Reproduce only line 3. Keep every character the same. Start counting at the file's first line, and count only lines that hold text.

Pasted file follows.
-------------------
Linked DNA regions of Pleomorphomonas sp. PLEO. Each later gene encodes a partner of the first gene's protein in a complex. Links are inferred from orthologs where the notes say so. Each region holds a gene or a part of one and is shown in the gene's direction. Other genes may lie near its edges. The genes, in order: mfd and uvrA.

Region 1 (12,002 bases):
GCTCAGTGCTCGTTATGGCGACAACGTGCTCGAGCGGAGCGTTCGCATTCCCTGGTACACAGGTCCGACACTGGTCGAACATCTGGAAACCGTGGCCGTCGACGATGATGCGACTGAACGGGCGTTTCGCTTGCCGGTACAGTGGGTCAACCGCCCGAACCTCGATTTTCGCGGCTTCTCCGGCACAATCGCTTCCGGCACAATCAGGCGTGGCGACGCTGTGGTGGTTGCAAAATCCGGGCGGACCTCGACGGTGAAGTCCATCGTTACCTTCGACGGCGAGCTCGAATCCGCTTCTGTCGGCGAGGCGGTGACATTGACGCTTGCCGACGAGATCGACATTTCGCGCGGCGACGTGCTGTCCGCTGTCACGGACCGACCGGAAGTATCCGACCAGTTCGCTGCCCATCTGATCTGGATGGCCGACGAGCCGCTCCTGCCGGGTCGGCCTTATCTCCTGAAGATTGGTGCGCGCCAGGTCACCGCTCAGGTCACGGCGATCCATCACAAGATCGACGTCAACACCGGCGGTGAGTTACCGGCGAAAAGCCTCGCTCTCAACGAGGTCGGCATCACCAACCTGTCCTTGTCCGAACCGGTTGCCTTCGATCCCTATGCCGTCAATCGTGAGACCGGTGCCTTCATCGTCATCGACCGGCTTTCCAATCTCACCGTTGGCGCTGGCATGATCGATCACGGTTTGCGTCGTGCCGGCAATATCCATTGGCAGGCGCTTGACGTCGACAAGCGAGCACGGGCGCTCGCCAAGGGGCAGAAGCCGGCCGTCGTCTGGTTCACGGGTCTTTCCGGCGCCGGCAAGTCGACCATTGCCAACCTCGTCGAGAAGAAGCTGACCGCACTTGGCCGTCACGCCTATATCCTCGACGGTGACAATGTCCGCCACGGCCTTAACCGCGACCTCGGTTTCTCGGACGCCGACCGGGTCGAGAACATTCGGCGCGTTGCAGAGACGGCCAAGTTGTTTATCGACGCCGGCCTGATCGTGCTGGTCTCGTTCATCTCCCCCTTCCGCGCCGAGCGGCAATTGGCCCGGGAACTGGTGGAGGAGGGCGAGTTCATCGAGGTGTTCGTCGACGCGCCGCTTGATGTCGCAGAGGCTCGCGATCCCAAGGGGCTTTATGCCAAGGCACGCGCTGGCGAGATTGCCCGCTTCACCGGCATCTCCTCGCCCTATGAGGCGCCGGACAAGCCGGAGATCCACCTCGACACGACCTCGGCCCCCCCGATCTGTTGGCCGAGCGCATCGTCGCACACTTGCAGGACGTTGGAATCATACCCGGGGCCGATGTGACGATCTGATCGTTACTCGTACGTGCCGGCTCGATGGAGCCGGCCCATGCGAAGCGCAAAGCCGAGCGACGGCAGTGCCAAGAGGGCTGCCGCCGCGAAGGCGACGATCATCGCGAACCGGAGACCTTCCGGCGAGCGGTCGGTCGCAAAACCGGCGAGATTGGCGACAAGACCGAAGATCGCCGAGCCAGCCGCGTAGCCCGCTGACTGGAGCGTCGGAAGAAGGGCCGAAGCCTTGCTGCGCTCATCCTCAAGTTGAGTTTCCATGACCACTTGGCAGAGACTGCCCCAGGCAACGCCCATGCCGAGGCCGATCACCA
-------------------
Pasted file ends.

GCTCAGTGCTCGTTATGGCGACAACGTGCTCGAGCGGAGCGTTCGCATTCCCTGGTACACAGGTCCGACACTGGTCGAACATCTGGAAACCGTGGCCGTCGACGATGATGCGACTGAACGGGCGTTTCGCTTGCCGGTACAGTGGGTCAACCGCCCGAACCTCGATTTTCGCGGCTTCTCCGGCACAATCGCTTCCGGCACAATCAGGCGTGGCGACGCTGTGGTGGTTGCAAAATCCGGGCGGACCTCGACGGTGAAGTCCATCGTTACCTTCGACGGCGAGCTCGAATCCGCTTCTGTCGGCGAGGCGGTGACATTGACGCTTGCCGACGAGATCGACATTTCGCGCGGCGACGTGCTGTCCGCTGTCACGGACCGACCGGAAGTATCCGACCAGTTCGCTGCCCATCTGATCTGGATGGCCGACGAGCCGCTCCTGCCGGGTCGGCCTTATCTCCTGAAGATTGGTGCGCGCCAGGTCACCGCTCAGGTCACGGCGATCCATCACAAGATCGACGTCAACACCGGCGGTGAGTTACCGGCGAAAAGCCTCGCTCTCAACGAGGTCGGCATCACCAACCTGTCCTTGTCCGAACCGGTTGCCTTCGATCCCTATGCCGTCAATCGTGAGACCGGTGCCTTCATCGTCATCGACCGGCTTTCCAATCTCACCGTTGGCGCTGGCATGATCGATCACGGTTTGCGTCGTGCCGGCAATATCCATTGGCAGGCGCTTGACGTCGACAAGCGAGCACGGGCGCTCGCCAAGGGGCAGAAGCCGGCCGTCGTCTGGTTCACGGGTCTTTCCGGCGCCGGCAAGTCGACCATTGCCAACCTCGTCGAGAAGAAGCTGACCGCACTTGGCCGTCACGCCTATATCCTCGACGGTGACAATGTCCGCCACGGCCTTAACCGCGACCTCGGTTTCTCGGACGCCGACCGGGTCGAGAACATTCGGCGCGTTGCAGAGACGGCCAAGTTGTTTATCGACGCCGGCCTGATCGTGCTGGTCTCGTTCATCTCCCCCTTCCGCGCCGAGCGGCAATTGGCCCGGGAACTGGTGGAGGAGGGCGAGTTCATCGAGGTGTTCGTCGACGCGCCGCTTGATGTCGCAGAGGCTCGCGATCCCAAGGGGCTTTATGCCAAGGCACGCGCTGGCGAGATTGCCCGCTTCACCGGCATCTCCTCGCCCTATGAGGCGCCGGACAAGCCGGAGATCCACCTCGACACGACCTCGGCCCCCCCGATCTGTTGGCCGAGCGCATCGTCGCACACTTGCAGGACGTTGGAATCATACCCGGGGCCGATGTGACGATCTGATCGTTACTCGTACGTGCCGGCTCGATGGAGCCGGCCCATGCGAAGCGCAAAGCCGAGCGACGGCAGTGCCAAGAGGGCTGCCGCCGCGAAGGCGACGATCATCGCGAACCGGAGACCTTCCGGCGAGCGGTCGGTCGCAAAACCGGCGAGATTGGCGACAAGACCGAAGATCGCCGAGCCAGCCGCGTAGCCCGCTGACTGGAGCGTCGGAAGAAGGGCCGAAGCCTTGCTGCGCTCATCCTCAAGTTGAGTTTCCATGACCACTTGGCAGAGACTGCCCCAGGCAACGCCCATGCCGAGGCCGATCACCA